2 men from Yemen are charged in the US with joining al-Qaida

20 Jan 2015 | Author: | No comments yet »

2 Yemeni nationals charged in U.S. with joining al Qaeda.

Justice Department officials said on Tuesday they brought terrorism charges against two Yemeni men, who were arrested in Saudi Arabia, in federal court in Brooklyn. Prosecutors charge that both men took part in attacks on U.S. military forces in 2008 and also received al Qaeda training during a trip to Pakistan that year, Reuters reported.

Lynch, the Obama administration’s nominee to be the next attorney general, said the two men provided material support to al Qaeda and conspired to kill U.S. citizens abroad. Among those who still live there is Saudi-born Ibrahim al Asiri, a master bomb-maker linked to the plot to blow up a Northwest Airlines flight from Amsterdam to Detroit on Christmas Day 2009. Although the media focuses on the infamous in Yemen, its uprising also produced Nobel Peace Prize winner Tawakol Karman, a young dissident, blogger and mother of three, and hundreds of thousands of others who braved danger and death in their strike at the University Square protest camp. Like Libya, Yemen has imploded politically since the uprising against President Ali Abdullah Saleh, the strongman who ruled for 23 years. (He also led North Yemen for another dozen years before the two halves of the country united in 1990).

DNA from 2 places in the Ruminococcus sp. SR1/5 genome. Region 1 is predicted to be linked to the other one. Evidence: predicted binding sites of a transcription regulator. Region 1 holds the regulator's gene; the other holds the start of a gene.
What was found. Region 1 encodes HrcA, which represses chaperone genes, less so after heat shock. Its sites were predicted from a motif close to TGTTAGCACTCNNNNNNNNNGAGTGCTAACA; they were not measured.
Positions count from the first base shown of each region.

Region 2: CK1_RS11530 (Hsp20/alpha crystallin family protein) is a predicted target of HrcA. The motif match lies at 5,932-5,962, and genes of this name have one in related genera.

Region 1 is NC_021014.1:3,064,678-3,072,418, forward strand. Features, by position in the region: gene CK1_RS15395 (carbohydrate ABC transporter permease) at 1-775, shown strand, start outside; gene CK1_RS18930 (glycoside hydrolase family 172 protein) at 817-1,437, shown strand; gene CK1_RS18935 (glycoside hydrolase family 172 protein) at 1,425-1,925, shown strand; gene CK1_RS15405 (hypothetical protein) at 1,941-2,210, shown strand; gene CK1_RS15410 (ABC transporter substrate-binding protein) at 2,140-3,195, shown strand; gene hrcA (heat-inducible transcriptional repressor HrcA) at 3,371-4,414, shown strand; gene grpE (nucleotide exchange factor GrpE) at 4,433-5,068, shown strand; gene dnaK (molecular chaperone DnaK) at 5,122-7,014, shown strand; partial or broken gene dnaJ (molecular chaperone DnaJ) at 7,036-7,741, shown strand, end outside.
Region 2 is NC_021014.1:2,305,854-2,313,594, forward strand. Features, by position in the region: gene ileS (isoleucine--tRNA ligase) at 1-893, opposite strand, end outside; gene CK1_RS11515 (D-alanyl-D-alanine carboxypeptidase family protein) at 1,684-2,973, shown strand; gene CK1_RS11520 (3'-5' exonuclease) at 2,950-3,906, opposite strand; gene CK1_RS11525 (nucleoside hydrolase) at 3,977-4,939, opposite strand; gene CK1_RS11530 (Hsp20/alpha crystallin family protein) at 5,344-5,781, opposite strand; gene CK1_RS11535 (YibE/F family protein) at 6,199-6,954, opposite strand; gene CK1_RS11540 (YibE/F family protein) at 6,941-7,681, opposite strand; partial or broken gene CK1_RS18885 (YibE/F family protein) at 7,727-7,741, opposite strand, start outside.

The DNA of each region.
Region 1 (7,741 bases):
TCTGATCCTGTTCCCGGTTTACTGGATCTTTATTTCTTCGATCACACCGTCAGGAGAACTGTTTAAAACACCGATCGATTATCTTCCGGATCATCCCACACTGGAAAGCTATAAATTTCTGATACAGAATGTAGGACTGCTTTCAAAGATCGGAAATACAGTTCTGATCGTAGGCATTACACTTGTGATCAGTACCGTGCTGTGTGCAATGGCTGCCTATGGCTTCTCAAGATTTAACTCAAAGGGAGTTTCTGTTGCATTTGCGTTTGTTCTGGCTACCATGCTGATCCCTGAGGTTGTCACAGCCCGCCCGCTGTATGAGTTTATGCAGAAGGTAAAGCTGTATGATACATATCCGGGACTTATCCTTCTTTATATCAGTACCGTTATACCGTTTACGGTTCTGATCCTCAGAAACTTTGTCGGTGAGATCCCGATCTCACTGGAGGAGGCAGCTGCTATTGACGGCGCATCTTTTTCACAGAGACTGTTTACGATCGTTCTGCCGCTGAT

His successor, President Abdu Rabbu Mansour Hadi, has been unable to enforce the consensus on a new power-sharing formula that emerged from the U.N.-backed National Dialogue in 2013-14. On Tuesday, less than a day after negotiations between the government and Houthis over a ceasefire and power-sharing deal broke down, Houthi rebels took over the presidential palace and the headquarters of the country’s presidential guard. If the outside world doesn’t come back to vigorously help stem the tide, Yemen may formally crumble into a failed state, with militias seizing more power and full scale war erupting among rival powers on multiple fronts.

Without viable political order, loyal security forces, or rule of law, Yemen could become another Afghanistan—a failed state dominated by warlords and extremists, and with even fewer prospects for the young revolutionaries who just three years ago thought their nightmare had ended.

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